Protecting Patients from Air Ambulance Surprise Balance Bills – Where Are We Now?

By: Maanasa Kona and Sabrina Corlette

A recently released report by the Health Care Cost Institute finds that the average price of an air ambulance trip has increased significantly from 2008 to 2017—144% for helicopters and 166% for planes. As of 2018, the average price of an air ambulance trip was around $28,000 for helicopters and $41,000 for planes. At the same time, a U.S. Government Accountability Office (GAO) report from earlier this year found that 69% of air ambulance rides in 2017 were out-of-network, meaning that insurers often don’t pick up the tab, placing patients at significant financial risk.

As we have written before, states like North Dakota and Wyoming have attempted to protect consumers from balance billing by air ambulance providers, but state policymakers’ hands remain tied because the Federal Aviation Act (FAA) preempts states from regulating the price of air transportation. State insurance commissioners and consumer advocates have urged Congress to take action and either address the issue at a federal level or to loosen up the FAA’s preemption to allow states to at least regulate the billing practices of air ambulance providers.

In response, Congress passed the FAA Reauthorization Act of 2018 requiring the Secretary of the U.S. Department of Transportation (DOT) to establish an Air Ambulance and Patient Billing Advisory Committee. The advisory committee is charged with reviewing options and issuing recommendations that improve disclosure of charges and fees for air ambulance services, better inform consumers, and prevent balance billing. On September 13, 2019, DOT announced the formation of the committee and its 13 members. The committee is scheduled to convene early next year but progress has been slow and, as mentioned, the committee’s power is limited to offering recommendations.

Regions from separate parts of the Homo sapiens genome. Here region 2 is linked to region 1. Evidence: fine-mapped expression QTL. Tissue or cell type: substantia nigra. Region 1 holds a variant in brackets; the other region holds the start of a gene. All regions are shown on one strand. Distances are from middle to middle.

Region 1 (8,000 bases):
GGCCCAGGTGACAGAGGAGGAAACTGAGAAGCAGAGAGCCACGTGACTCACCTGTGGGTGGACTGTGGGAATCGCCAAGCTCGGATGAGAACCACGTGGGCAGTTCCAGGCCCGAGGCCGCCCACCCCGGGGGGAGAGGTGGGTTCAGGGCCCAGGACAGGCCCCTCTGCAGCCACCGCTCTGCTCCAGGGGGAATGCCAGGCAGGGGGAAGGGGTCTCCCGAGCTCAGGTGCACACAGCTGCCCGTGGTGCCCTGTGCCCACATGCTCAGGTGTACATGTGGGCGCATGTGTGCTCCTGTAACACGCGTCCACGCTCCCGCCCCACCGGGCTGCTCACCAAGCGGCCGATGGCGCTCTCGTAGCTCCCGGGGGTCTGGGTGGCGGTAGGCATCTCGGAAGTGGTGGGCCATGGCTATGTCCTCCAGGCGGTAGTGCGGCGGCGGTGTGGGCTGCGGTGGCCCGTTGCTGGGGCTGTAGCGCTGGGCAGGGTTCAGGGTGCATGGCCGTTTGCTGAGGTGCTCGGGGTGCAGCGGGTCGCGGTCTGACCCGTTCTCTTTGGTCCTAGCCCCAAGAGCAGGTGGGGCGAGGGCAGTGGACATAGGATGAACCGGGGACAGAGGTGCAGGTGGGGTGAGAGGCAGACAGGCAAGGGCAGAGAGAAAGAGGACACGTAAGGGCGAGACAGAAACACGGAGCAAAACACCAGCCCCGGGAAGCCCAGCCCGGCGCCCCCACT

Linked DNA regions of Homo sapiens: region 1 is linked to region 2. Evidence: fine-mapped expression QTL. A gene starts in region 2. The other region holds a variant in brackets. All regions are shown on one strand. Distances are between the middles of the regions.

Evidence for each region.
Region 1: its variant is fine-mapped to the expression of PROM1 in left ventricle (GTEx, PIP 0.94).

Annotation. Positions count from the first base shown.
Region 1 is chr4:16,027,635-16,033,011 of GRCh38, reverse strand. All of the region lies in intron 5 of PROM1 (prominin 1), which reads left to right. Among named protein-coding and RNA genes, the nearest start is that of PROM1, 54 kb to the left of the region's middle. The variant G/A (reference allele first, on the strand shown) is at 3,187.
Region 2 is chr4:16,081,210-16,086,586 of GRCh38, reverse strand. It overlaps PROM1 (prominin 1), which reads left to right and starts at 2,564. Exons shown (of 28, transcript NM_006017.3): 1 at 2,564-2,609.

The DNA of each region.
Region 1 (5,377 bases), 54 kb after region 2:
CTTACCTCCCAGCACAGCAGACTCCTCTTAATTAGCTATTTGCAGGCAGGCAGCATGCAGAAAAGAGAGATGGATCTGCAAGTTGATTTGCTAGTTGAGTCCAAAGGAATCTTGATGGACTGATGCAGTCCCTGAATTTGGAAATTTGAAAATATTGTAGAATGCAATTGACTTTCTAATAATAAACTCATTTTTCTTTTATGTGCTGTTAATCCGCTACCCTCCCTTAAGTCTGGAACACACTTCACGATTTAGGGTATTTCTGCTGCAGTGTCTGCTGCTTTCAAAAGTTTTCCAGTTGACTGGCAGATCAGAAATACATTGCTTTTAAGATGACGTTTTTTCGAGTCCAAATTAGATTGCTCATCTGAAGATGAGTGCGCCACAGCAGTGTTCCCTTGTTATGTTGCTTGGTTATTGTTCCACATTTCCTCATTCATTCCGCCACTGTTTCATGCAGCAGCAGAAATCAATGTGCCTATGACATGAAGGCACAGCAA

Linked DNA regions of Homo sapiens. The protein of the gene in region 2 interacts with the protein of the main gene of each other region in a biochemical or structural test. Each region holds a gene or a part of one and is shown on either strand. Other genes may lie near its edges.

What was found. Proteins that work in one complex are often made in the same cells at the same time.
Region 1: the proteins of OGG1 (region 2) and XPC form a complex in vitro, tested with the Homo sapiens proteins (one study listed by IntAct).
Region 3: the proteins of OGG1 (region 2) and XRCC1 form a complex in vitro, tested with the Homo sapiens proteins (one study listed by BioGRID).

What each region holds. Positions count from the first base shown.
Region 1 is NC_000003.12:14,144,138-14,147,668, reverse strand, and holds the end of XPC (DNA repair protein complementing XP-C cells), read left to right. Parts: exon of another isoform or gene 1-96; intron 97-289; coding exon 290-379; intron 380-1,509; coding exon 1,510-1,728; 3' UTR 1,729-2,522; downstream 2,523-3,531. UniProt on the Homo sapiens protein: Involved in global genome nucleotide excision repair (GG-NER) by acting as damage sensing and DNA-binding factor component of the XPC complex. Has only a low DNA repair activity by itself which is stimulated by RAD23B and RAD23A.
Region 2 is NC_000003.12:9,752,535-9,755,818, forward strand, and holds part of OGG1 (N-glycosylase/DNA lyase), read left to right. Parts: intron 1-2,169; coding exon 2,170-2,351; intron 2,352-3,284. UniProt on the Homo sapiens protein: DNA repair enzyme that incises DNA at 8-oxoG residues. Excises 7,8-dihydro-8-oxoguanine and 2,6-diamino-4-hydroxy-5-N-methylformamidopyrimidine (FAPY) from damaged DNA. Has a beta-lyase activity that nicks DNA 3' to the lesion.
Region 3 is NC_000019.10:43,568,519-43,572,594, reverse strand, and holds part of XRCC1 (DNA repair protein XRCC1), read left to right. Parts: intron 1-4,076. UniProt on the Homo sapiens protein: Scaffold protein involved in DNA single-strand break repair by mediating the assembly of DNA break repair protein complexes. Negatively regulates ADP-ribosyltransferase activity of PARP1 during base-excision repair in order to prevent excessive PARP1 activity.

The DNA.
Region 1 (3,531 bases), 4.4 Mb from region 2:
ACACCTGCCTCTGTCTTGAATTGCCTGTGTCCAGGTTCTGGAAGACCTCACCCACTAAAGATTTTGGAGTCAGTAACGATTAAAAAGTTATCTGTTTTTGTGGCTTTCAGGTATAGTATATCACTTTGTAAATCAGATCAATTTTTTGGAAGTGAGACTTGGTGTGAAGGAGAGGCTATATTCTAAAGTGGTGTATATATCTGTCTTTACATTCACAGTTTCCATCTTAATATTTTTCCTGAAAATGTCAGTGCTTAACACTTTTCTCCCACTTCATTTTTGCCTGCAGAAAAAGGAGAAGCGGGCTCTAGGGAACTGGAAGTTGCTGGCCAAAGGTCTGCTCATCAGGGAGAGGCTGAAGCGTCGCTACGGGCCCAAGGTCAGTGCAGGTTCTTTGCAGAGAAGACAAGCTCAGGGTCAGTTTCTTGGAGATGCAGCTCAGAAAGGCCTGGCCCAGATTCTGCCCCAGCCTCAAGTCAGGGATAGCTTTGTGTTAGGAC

This year, Congress has yet another opportunity to more directly and definitively fix the issue of air ambulance surprise bills. While a number of bills were introduced this year to tackle the issue of surprise billing in general, one bill in particular, the Senate HELP committee bill (S. 1895), goes further than the rest and prohibits air ambulance providers from balance billing enrollees. This bill has support from both sides of the political aisle as well as the National Association of Insurance Commissioners. On December 8, 2019, the House Energy and Commerce and the Senate HELP committees reached a deal on federal legislation to curb balance billing that extends patient protections to air ambulance. However, air ambulance providers have strongly objected to this language, and investment analysts have predicted that limits on their ability to balance bill patients could pose a significant credit risk for air ambulance companies. With so much at stake, it remains to be seen whether this issue will continue to be included as Congress enacts broader balance billing legislation.

It’s a lot to keep up with, but you can find out the latest on air ambulances and balance billing by visiting our resource center here.

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The opinions expressed here are solely those of the individual blog post authors and do not represent the views of Georgetown University, the Center on Health Insurance Reforms, any organization that the author is affiliated with, or the opinions of any other author who publishes on this blog.